CAVE CITY, AR (KAIT) - A Sharp County high school is now a charter school, a distinction their principal said has helped them ensure success for all of their students.
Cave City High School Principal Mark Walling said being a charter school gives them more flexibility.
"We got seat time waiver and we've got a clock time waiver along with some other waivers on licensures and such," Walling said.
It allows the school to bus students to the University of Arkansas Community College at Batesville for welding classes and to have professors from Ozarka College teach a Certified Nursing Assistant course.
"Because some of these teachers at the colleges don't have an Arkansas teaching license but we're receiving good, quality instruction because of these people's background in the field they're in," Walling said.
This year, Cave City has 12 students in the CNA class and 10 taking welding classes.
Walling said both of the programs allow students to become licensed and work in their desired field right out of high school, whether that is so they can pay for college or as a technical career.
"The welding field right now is a great opportunity for kids," he said. "There's a lot of jobs out there and so we're proud to help those kids kind of get started in life and some of those jobs are excellent paying jobs."
Levi Hatfield is a senior at Cave City High School. He said he appreciates this opportunity to explore technical career opportunities.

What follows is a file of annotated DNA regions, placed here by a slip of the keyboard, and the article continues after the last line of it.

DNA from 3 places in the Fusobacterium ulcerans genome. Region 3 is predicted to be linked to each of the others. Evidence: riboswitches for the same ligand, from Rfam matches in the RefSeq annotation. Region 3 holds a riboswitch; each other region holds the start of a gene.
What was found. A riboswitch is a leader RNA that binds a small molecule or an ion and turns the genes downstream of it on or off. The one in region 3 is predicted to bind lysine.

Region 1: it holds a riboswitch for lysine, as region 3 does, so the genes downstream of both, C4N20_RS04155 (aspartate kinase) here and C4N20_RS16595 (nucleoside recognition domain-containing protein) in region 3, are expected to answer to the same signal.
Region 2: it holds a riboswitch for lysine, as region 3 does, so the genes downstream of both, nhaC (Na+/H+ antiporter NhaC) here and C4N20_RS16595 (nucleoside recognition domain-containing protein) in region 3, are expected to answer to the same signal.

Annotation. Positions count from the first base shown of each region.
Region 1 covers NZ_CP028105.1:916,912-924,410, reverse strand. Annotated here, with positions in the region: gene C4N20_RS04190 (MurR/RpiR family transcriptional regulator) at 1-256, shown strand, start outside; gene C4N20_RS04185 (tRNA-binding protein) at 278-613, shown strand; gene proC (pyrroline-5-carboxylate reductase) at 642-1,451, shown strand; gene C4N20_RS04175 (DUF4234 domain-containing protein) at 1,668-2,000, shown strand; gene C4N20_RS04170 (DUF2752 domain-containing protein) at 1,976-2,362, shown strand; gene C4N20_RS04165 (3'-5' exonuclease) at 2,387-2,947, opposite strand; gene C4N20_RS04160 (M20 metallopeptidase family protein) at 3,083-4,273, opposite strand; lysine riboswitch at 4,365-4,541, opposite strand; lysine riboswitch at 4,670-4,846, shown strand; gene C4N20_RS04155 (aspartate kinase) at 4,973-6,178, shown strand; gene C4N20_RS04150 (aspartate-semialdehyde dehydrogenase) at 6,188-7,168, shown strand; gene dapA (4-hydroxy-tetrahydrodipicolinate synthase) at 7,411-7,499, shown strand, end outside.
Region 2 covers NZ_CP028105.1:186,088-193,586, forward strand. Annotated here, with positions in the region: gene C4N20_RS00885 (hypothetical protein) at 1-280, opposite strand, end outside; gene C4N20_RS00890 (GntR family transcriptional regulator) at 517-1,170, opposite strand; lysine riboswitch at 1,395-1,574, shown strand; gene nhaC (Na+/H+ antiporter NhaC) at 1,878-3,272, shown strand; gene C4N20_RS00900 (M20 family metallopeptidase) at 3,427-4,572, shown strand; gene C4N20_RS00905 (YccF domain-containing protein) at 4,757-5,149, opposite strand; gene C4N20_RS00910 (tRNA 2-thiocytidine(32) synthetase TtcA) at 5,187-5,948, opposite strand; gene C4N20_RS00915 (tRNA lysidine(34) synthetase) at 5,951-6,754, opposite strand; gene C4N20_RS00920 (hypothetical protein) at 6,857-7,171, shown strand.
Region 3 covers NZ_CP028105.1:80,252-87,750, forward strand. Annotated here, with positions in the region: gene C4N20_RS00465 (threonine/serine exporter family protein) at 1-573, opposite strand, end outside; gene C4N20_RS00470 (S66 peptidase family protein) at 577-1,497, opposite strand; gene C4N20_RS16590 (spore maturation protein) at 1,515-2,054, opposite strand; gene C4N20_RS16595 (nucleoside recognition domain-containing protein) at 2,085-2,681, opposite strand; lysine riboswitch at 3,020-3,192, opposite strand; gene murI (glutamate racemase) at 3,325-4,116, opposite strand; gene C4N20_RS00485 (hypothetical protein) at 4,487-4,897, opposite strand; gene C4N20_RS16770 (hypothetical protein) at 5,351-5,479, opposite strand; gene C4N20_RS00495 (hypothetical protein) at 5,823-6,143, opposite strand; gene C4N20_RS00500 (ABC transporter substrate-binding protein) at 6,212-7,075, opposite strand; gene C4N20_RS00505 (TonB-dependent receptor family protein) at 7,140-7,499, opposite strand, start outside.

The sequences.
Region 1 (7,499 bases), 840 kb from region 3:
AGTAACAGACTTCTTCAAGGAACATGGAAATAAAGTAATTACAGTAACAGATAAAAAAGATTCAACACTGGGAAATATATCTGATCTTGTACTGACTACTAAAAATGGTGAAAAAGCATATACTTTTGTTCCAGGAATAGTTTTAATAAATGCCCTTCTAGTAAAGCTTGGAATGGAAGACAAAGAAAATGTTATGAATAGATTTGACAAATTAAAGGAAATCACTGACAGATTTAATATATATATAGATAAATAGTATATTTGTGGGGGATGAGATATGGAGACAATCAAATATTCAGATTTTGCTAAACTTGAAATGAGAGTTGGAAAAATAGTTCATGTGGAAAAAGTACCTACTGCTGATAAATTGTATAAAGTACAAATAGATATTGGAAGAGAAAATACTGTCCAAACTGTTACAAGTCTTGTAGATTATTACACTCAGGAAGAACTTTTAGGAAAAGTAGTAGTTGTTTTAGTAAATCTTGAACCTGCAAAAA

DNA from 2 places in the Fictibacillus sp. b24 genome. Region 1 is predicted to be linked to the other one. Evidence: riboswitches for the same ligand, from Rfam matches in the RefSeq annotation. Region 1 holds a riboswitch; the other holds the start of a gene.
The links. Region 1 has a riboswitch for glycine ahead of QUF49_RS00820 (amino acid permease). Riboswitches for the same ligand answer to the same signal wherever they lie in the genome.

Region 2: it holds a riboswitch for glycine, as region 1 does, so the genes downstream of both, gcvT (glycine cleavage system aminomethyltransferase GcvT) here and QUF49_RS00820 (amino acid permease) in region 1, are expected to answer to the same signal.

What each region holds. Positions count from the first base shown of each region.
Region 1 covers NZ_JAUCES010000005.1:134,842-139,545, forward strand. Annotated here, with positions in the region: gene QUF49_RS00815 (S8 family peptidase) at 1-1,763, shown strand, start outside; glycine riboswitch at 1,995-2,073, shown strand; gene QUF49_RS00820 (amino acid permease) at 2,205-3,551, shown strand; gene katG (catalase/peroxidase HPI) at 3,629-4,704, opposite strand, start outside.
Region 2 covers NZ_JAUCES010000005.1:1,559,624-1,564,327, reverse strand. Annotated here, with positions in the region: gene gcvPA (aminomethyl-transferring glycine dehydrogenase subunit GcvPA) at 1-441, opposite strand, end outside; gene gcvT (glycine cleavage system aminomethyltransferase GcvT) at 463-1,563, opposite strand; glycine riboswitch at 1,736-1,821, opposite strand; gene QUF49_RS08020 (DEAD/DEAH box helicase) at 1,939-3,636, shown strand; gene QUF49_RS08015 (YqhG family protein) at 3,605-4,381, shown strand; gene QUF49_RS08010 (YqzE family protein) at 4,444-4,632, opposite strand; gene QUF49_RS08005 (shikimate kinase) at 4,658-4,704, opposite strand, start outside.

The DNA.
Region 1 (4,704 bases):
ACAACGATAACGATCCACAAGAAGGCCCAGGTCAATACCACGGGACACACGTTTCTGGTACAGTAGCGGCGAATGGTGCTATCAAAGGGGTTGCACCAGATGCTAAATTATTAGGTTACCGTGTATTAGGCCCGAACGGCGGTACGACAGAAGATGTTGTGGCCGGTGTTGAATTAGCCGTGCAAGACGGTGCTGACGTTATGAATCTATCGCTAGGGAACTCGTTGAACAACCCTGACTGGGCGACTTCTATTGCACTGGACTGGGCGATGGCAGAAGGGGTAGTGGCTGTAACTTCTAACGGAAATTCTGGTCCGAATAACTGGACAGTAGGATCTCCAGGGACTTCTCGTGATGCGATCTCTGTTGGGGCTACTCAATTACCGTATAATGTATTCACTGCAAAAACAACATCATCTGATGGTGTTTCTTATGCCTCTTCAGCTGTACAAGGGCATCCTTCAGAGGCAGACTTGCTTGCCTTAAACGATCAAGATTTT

"They consider that not everybody is going to be book smart, not everybody is going to go to college," Hatfield said. "They want to take those people who are a lot more hands-on because it's not just welding either, you know. There are a lot more options out there as far as what people want to do where they're outside. Not everyone wants to sit in a cubicle all day and work on paper. Some people want to get out there and get dirty and sweaty and nasty and that's my interest, kind of."
The students in the programs said they were thankful for classes in high school that can give students a head start toward a career.
"It's a stepping stone for me because when I graduate, I will go straight to the LPN program and from there onto RN and maybe BSN," senior CNA student Megan Bristow said.
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